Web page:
Simultaneously, the Spanish flu claimed between 20 to 40 million lives - more than the number of those killed in the war itself. The sickest soldiers were transported from the front lines via crowded trains to bustling hospitals, worsening the virulence of the epidemic.
This is the closest humanity has come to apocalypse, both natural and self-inflicted. In 1918, the four horsemen rode in the streets and man’s only hope was to pray. By setting Vampyr in this time period, Dontnod has made the horror both personal and epic. What does one life matter in this charnel house? As Jonathan Reid, you must decide.
Science and the supernatural
Vampyr appears to deal equally in science and the supernatural. While Reid is capable of clearly supernatural feats, he is also dealing with the fact that the Spanish flu is mutating vampires into skals, a more aggressive, hostile, deformed kind of vampire.
“It is very interesting for us to present a character convinced science can explain everything, who suddenly beocmes a supernatural creature himself,” says Beauverger, “He must face the fact that darkness actually exists, the supernatural actually exists, forcing him to revise his whole perspective on the world.”
In this alpha trailer, Reid hunts down a skal named Sean, who is suspected of murder. While he is innocent of that charge, he has made a decision to feast upon the bodies of the dead in a warped interpretation of the transubstantiation of Christ. This presents a fascinating moral conundrum. As freaky as any form of cannibalism is, if you have to feed on people, isn’t it better to eat the bodies of the dead?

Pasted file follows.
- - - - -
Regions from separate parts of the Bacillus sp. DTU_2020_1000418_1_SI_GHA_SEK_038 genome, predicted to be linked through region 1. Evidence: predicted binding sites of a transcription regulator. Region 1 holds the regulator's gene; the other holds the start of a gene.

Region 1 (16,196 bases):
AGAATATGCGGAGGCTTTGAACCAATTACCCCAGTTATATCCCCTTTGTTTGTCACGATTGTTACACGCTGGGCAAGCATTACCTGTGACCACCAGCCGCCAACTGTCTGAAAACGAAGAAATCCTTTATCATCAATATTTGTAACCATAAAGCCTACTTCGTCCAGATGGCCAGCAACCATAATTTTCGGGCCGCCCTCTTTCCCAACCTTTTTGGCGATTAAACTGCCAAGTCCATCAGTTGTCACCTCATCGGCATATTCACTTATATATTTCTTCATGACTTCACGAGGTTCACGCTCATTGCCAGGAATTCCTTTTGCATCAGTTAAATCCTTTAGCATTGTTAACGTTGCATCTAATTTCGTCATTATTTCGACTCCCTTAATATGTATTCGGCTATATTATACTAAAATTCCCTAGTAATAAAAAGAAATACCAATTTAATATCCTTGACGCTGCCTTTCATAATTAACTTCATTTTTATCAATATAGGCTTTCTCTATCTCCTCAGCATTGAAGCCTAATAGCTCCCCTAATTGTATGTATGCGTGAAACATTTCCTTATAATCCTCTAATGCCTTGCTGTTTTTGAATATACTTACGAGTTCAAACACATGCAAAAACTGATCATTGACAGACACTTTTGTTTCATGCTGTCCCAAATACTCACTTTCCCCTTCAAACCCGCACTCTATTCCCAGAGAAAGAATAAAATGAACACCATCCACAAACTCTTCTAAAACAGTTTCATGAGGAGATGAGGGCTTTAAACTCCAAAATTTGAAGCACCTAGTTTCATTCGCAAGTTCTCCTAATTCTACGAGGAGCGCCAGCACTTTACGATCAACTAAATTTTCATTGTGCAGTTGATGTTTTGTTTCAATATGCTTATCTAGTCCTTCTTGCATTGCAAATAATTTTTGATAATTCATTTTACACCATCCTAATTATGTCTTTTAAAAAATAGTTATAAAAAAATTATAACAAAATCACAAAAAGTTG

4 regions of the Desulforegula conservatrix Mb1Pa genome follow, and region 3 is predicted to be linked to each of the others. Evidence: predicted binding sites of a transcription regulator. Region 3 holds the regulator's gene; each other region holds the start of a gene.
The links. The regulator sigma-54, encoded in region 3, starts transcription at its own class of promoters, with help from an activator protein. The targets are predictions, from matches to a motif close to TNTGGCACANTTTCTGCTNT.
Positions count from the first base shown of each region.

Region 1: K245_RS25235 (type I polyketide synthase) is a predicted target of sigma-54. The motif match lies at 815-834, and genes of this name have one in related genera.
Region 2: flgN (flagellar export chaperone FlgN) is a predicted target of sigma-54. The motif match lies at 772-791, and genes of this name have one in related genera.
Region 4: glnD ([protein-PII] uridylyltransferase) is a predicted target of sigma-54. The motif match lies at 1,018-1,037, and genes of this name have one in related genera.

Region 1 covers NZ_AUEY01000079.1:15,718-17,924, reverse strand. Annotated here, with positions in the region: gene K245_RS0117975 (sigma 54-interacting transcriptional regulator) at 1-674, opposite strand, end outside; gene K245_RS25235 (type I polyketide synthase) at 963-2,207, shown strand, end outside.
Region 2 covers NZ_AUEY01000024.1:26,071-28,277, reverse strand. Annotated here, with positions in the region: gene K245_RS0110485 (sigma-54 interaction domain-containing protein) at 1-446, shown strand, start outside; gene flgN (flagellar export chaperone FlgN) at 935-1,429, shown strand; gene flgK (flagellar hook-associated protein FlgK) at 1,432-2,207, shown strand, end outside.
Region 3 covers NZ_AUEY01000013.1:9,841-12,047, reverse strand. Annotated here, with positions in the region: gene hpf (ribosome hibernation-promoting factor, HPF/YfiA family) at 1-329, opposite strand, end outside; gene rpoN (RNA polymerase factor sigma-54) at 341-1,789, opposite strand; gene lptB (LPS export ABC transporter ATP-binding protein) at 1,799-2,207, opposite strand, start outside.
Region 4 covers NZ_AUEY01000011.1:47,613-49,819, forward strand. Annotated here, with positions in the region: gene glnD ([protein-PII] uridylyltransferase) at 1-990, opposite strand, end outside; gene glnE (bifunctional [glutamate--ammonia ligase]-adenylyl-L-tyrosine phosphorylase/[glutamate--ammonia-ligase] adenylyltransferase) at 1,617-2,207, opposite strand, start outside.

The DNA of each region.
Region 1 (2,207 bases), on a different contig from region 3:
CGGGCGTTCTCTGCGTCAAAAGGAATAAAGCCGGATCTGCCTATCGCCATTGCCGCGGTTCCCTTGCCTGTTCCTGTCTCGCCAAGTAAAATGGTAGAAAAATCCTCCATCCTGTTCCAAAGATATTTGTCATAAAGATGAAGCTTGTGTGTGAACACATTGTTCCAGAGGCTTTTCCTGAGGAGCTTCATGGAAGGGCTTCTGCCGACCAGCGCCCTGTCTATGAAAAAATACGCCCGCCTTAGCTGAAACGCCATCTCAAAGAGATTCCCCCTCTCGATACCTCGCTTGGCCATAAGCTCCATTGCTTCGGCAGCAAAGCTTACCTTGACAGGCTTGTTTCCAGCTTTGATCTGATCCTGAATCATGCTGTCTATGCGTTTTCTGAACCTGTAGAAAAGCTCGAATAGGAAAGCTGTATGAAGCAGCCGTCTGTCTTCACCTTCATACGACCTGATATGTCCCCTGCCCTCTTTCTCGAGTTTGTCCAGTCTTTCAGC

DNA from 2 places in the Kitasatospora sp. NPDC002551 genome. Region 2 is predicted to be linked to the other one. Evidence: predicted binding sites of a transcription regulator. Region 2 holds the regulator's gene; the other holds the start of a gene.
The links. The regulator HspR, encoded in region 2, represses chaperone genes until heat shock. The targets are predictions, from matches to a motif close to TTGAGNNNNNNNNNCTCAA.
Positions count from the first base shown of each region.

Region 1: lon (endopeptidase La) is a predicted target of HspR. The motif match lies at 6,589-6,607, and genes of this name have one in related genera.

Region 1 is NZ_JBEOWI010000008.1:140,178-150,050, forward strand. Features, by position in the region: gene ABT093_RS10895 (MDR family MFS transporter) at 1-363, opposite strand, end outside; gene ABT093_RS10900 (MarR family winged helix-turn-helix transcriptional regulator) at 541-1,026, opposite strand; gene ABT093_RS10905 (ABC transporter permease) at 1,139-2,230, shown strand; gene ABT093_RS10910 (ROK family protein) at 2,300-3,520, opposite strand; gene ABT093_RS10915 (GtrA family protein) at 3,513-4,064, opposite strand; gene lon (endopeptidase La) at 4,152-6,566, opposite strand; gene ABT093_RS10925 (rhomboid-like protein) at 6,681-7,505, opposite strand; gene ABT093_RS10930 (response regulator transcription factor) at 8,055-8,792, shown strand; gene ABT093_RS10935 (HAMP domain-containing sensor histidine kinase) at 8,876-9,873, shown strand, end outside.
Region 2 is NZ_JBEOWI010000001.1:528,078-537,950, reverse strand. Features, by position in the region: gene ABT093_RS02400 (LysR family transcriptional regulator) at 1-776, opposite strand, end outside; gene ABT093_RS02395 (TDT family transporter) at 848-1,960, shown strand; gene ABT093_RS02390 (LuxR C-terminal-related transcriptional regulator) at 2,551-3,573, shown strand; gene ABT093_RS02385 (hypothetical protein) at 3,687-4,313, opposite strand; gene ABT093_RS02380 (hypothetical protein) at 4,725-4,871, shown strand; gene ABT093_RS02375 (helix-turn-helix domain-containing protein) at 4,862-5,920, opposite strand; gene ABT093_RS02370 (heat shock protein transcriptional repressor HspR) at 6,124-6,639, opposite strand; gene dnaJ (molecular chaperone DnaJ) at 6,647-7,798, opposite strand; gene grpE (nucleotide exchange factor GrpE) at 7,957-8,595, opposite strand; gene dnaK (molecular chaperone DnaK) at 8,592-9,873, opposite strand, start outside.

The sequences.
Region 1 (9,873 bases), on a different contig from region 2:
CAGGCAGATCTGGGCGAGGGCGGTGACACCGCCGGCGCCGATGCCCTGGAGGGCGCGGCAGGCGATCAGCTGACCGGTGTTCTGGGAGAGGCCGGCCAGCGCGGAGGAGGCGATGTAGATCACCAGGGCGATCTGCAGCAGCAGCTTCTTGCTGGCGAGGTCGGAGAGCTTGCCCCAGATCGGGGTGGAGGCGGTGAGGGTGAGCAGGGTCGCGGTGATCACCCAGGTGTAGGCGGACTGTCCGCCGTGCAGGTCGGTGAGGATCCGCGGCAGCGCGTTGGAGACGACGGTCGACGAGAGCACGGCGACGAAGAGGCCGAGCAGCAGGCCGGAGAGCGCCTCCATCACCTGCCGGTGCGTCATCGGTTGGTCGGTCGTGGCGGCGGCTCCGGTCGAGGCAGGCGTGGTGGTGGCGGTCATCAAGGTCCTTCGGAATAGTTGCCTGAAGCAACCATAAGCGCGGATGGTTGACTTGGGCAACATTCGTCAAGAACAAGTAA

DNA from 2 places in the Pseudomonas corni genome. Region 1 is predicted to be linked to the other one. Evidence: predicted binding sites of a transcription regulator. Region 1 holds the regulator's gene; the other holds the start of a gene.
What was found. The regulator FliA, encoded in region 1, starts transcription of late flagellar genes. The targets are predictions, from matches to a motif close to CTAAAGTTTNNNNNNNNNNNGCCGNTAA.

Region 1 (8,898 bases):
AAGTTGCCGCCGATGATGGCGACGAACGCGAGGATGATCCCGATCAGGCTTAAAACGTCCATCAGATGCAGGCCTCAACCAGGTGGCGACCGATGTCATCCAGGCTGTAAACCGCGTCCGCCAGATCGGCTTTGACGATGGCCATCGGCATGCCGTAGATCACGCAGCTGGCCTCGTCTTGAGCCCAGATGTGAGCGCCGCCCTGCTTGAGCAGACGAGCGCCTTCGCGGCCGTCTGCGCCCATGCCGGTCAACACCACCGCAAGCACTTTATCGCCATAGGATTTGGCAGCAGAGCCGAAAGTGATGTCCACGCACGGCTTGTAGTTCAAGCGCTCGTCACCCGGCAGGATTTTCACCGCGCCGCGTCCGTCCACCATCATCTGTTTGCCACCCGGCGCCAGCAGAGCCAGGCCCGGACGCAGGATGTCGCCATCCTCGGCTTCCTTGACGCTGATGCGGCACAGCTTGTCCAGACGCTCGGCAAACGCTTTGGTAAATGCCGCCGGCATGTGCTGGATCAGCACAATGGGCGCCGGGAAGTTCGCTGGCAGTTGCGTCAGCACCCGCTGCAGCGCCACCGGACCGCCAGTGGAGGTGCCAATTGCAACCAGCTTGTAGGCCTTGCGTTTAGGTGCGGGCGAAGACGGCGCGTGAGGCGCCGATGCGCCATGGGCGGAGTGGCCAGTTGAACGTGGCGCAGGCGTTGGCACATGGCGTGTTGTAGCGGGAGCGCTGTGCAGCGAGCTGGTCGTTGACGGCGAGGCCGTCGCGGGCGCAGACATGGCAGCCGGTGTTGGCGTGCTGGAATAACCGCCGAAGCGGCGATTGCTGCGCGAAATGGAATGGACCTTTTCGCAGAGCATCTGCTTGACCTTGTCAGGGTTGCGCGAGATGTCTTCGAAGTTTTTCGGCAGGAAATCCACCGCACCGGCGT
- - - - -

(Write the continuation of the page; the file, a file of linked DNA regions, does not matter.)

Skals are presented as a sort of undesirable sub-species of vampire in need of a cure, but what if these vampires are actually less destructive than “normal” vampires who have to kill to survive? However, I could also see a skal faction arising that wants to stop you from curing the flu in order to ensure a steady supply of fresh corpses. And if the skals start killing people to eat them, that changes the entire moral equation.
At the end of this scenario, you have the option to kill Sean, if you find his behavior abhorrent. But he runs a night asylum that provides for London’s poorest, and if he dies, the health and overall blood quality of the district’s citizens will decrease. Do you save Irish cannibal Bernie Sanders or kill him? These are the kinds of difficult decisions that you remember as a gamer.
Making Meals Out of Your Neighbors
Based on a teaser trailers, the game plays like a third person action RPG - sort of like blood-soaked Mass Effect, if Shepard was a vampire with a butcher knife. Combat looks a little mashy, which is unfortunate, but I’m hoping that will evolve over the course of development.
Dialogue looks like it’s dealt with through the familiar dialogue wheel. The dialogue choices are highlighted as you move your cursor over them, so folks watching let’s plays or streams can see players deliberate - a good design choice by Dontnod.
The most interesting bit in the pre-alpha teaser happens nine minutes in when Dr. Reid happens upon Joe, a gangster, threatening a Barrett, a shopkeeper. Reid switches to “vampire vision” and can see that the shopkeeper is sick and his blood quality is extremely low, while Joe is healthy and his blood quality is three times as high. The moral choice seems clear - protect the shopkeeper, take down the gangster. And you get better blood to boot. Win-win, right?
Then the player hops to a journal screen which explains Joe’s backstory. Yes, he’s a gangster, but he tried for months to find a decent job. Violence wasn’t his first choice of profession. And he does this because he’s trying to provide for his son. Are you a good man preying on predators or are you just a monster trying to find a way to justify your monstrosity?